Hannity conflates reconciliation, "nuclear option" to accuse Democrats of "hypocrisy"
Research ››› ››› MATT GERTZ
Sean Hannity aired clips of Democratic leaders he falsely claimed were criticizing GOP use of the reconciliation process, and accused them of "hypocrisy" for currently supporting the use of reconciliation to pass healthcare reform. In fact, those Democrats were criticizing a 2005 Republican proposal to change Senate rules that was unrelated to reconciliation, which is a procedure that is part of the Senate rules.
Hannity uses deceptive Breitbart-pushed clips to call Dems hypocrites
From the February 24 edition of Fox News' Hannity:
HANNITY: All right, we're just one day away from the so-called bipartisan summit, and in the spirit of bipartisanship, Prince Harry Reid has issued a message to his friends across the aisle.
REID [2010 clip]: Realistically, they should stop crying about reconciliation as if it's never been done before.
HANNITY: Now oddly, Senator Reid felt differently about the issue when Republicans wanted to use reconciliation to stop Democratic filibusters.
REID [2005 video clip]: A government in which one party has control over all the decisions is bad for America and bad for all our people. Our country works better when we cooperate and work towards compromises that benefit the greatest good and not one group over another.
HANNITY: Now, Reid was not the only one who viewed reconciliation dimly way back when. There was a certain Illinois Senator named Barack Obama who fought bitterly against it as well.
OBAMA [2005 video clip]: What I worry about would be that you essentially have still two chambers, the House and the Senate, but you have simply majoritarian, absolute power on either side. And that's just not what the founders intended.
HANNITY: Wow. I wonder when the mainstream media is going to ask the anointed one about that. Now, they may also want to ask a few questions of Secretary of State Hillary Clinton because she was another fierce opponent of the nuclear option back when he served as a senator from New York, and here is what she said back in 2005.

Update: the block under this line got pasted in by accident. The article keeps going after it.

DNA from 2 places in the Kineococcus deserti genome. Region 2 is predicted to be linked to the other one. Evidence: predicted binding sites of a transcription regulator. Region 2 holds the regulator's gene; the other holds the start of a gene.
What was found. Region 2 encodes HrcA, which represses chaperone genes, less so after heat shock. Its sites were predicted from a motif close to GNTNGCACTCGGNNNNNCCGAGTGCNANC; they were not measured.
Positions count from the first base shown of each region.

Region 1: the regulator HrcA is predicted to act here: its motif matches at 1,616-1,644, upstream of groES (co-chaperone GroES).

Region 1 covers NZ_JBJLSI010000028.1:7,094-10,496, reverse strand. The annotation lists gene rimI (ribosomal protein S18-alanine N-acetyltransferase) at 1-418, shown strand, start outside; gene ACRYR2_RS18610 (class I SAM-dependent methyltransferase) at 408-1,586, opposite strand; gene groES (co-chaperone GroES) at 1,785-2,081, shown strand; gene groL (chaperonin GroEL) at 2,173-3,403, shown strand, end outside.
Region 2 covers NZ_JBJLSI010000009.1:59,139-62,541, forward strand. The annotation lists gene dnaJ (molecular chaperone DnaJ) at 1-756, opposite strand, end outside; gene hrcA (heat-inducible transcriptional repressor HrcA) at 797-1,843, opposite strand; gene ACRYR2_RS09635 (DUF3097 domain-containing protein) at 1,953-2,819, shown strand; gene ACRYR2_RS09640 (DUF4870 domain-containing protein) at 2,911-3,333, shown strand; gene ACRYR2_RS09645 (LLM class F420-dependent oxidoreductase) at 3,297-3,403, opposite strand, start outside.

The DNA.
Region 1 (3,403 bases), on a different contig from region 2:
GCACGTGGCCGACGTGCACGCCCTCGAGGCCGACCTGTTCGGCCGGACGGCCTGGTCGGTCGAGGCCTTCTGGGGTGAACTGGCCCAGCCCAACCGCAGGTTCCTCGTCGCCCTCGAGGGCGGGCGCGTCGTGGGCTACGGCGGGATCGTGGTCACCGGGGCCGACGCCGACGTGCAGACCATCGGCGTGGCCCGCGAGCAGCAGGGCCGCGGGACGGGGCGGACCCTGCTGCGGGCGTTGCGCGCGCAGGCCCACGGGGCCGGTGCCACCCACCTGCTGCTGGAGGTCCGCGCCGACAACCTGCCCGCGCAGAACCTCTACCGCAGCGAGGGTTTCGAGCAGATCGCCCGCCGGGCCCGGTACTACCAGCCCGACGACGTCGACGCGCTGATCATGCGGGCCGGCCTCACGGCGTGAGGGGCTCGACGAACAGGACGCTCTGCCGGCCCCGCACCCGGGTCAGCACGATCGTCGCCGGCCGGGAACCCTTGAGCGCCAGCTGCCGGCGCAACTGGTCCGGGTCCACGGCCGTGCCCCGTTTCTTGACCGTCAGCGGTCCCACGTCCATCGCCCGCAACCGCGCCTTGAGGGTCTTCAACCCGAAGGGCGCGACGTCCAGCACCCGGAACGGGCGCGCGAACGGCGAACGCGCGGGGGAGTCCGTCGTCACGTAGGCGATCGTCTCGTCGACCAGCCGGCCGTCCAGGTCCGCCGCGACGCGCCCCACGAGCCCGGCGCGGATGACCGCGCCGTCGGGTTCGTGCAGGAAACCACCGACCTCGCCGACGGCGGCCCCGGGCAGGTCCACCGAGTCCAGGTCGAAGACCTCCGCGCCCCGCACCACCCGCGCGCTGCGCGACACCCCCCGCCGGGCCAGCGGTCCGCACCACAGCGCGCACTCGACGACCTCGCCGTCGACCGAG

CLINTON [2005 video clip]: So this president has come to the majority here in the Senate and basically said, "Change the rules. Do it the way I want it done." And I guess there just weren't very many voices on the other side of the aisle that acted the way that previous generations of senators have acted, and said, "Mr. President, we're with you, we support you. But that's a bridge too far, we can't go there. You have to restrain yourself, Mr. President."
Conservatives, Fox News redefine reconciliation as "nuclear option"
"Nuclear option" was coined by GOP to describe a process to change Senate filibuster rules. The term "nuclear option" was coined by former Sen. Trent Lott (R-MS), one of the leading advocates of a 2005 proposal to change the Senate rules on filibusters for judicial nominations. After Republican strategists deemed the term a political liability, Republican senators began to attribute it to Democrats. As Media Matters for America noted, at the time, many in the news media followed suit, repeating the Republicans' false attribution of the term to the Democrats.
Reconciliation process is part of congressional budget process, has been repeatedly used by Republican-controlled Senates. The budget reconciliation process is defined by the U.S. House Committee on Rules as "part of the congressional budget process ... utilized when Congress issues directives to legislate policy changes in mandatory spending (entitlements) or revenue programs (tax laws) to achieve the goals in spending and revenue contemplated by the budget resolution."
- Congressional Research Service reported that Congress used reconciliation process to pass 21 bills between 1980 and 2007. An August 10, 2005, Congressional Research Service (CRS) report lists 19 bills Congress passed that were enacted through reconciliation from FY 1981 to FY 2005 -- 16 of which became law and three of which were vetoed by President Clinton. A separate March 2008 CRS report lists an additional three reconciliation bills passed by Congress since 2005.